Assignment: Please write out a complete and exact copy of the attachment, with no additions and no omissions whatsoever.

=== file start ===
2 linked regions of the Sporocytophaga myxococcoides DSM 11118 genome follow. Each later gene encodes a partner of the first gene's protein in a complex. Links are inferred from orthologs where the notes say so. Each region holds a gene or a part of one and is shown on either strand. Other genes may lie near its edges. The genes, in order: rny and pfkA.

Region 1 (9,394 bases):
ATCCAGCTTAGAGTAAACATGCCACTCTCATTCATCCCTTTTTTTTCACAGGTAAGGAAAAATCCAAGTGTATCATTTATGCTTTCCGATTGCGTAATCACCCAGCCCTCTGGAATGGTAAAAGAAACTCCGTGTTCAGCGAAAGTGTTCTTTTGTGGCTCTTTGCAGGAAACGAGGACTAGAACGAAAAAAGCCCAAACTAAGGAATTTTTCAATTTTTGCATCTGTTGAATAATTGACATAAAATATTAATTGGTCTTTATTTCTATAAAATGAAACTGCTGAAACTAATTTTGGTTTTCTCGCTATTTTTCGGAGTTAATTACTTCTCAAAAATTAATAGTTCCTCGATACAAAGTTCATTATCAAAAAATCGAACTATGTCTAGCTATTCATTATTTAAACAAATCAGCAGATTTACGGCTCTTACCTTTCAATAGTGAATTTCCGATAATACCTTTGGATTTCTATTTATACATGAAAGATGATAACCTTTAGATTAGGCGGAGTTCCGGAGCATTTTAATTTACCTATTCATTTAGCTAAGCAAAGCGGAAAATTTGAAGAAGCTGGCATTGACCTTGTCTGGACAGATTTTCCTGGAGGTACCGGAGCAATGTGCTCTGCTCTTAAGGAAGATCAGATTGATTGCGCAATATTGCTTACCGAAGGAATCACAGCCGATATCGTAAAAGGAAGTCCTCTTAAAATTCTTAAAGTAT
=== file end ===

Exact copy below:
2 linked regions of the Sporocytophaga myxococcoides DSM 11118 genome follow. Each later gene encodes a partner of the first gene's protein in a complex. Links are inferred from orthologs where the notes say so. Each region holds a gene or a part of one and is shown on either strand. Other genes may lie near its edges. The genes, in order: rny and pfkA.

Region 1 (9,394 bases):
ATCCAGCTTAGAGTAAACATGCCACTCTCATTCATCCCTTTTTTTTCACAGGTAAGGAAAAATCCAAGTGTATCATTTATGCTTTCCGATTGCGTAATCACCCAGCCCTCTGGAATGGTAAAAGAAACTCCGTGTTCAGCGAAAGTGTTCTTTTGTGGCTCTTTGCAGGAAACGAGGACTAGAACGAAAAAAGCCCAAACTAAGGAATTTTTCAATTTTTGCATCTGTTGAATAATTGACATAAAATATTAATTGGTCTTTATTTCTATAAAATGAAACTGCTGAAACTAATTTTGGTTTTCTCGCTATTTTTCGGAGTTAATTACTTCTCAAAAATTAATAGTTCCTCGATACAAAGTTCATTATCAAAAAATCGAACTATGTCTAGCTATTCATTATTTAAACAAATCAGCAGATTTACGGCTCTTACCTTTCAATAGTGAATTTCCGATAATACCTTTGGATTTCTATTTATACATGAAAGATGATAACCTTTAGATTAGGCGGAGTTCCGGAGCATTTTAATTTACCTATTCATTTAGCTAAGCAAAGCGGAAAATTTGAAGAAGCTGGCATTGACCTTGTCTGGACAGATTTTCCTGGAGGTACCGGAGCAATGTGCTCTGCTCTTAAGGAAGATCAGATTGATTGCGCAATATTGCTTACCGAAGGAATCACAGCCGATATCGTAAAAGGAAGTCCTCTTAAAATTCTTAAAGTAT